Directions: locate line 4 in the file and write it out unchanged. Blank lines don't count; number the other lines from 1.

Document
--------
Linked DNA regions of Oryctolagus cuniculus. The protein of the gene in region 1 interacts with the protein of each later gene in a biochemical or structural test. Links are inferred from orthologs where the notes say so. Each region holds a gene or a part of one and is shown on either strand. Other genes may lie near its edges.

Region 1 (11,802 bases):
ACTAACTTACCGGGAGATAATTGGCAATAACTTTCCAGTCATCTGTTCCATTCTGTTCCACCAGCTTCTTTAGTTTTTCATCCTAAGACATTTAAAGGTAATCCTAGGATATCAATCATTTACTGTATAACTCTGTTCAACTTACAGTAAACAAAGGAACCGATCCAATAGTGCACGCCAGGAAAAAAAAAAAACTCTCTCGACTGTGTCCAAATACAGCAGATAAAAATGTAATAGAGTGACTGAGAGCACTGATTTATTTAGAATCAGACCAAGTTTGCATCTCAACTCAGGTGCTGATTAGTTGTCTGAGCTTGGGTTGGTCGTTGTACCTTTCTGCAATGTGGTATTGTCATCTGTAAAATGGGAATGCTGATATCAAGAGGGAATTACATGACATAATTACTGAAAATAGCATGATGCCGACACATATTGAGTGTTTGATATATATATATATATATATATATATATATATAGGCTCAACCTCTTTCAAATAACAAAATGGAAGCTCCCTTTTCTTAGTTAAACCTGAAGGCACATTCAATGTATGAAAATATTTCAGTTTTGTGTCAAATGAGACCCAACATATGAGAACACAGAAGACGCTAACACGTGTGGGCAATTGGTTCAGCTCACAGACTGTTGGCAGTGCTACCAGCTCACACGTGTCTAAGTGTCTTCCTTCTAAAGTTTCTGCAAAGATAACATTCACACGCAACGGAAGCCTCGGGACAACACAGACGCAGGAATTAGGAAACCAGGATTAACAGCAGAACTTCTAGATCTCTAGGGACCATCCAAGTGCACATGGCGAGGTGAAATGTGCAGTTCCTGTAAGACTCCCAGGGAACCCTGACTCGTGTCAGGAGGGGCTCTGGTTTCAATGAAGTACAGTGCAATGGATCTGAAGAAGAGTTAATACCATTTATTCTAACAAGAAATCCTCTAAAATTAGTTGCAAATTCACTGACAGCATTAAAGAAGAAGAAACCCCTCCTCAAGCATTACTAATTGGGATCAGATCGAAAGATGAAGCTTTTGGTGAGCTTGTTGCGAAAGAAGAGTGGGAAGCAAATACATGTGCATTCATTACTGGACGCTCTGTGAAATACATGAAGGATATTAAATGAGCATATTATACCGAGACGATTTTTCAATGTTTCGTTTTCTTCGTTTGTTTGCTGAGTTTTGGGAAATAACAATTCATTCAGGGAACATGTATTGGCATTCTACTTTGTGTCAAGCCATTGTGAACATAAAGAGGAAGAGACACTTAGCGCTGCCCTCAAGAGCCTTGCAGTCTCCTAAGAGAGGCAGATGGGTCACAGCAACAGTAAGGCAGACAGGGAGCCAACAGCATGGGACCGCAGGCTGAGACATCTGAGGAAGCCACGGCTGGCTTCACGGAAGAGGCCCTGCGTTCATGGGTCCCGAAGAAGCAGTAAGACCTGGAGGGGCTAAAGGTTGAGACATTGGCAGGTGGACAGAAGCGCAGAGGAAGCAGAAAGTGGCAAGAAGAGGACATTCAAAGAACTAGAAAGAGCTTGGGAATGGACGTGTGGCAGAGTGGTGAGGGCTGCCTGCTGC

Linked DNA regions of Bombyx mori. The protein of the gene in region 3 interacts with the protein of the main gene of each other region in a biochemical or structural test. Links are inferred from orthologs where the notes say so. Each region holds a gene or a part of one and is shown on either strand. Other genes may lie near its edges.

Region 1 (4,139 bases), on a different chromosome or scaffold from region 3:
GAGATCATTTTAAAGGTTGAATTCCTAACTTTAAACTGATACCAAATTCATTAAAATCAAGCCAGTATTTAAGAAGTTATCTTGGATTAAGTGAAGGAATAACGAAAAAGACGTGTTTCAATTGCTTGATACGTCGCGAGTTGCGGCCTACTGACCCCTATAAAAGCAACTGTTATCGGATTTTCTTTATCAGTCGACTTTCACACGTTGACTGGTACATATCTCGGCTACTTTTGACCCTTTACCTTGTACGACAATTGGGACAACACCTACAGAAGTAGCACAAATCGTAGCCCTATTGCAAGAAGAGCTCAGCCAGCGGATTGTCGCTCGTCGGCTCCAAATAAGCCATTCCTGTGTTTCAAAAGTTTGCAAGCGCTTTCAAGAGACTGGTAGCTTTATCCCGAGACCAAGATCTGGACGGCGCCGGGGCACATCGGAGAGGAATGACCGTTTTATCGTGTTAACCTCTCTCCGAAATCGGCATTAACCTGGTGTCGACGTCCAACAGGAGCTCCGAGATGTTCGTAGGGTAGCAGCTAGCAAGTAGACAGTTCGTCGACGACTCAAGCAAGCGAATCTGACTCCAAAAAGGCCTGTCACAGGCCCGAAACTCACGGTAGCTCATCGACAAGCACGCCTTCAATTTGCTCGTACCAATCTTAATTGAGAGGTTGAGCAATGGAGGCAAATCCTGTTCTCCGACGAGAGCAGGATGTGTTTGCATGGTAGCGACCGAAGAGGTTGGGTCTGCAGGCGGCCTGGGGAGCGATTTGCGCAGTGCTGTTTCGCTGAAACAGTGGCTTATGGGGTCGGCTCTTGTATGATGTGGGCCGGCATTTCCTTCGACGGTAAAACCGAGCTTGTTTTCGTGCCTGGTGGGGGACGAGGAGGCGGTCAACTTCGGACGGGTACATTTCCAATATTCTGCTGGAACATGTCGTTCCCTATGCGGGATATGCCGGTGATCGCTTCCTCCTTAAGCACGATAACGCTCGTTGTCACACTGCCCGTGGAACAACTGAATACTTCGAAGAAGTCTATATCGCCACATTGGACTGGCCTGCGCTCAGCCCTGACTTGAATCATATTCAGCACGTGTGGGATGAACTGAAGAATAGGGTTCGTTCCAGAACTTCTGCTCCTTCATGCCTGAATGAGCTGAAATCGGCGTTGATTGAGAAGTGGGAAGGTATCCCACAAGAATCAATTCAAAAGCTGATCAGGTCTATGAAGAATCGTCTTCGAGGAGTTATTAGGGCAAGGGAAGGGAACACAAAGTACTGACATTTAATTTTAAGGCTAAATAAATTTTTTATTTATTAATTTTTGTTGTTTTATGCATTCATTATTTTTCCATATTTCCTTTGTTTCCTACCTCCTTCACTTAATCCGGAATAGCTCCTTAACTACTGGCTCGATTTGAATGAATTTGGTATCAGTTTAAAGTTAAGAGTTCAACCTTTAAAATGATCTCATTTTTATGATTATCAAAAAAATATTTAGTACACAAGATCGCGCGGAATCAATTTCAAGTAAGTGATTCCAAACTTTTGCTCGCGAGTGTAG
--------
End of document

Linked DNA regions of Bombyx mori. The protein of the gene in region 3 interacts with the protein of the main gene of each other region in a biochemical or structural test. Links are inferred from orthologs where the notes say so. Each region holds a gene or a part of one and is shown on either strand. Other genes may lie near its edges.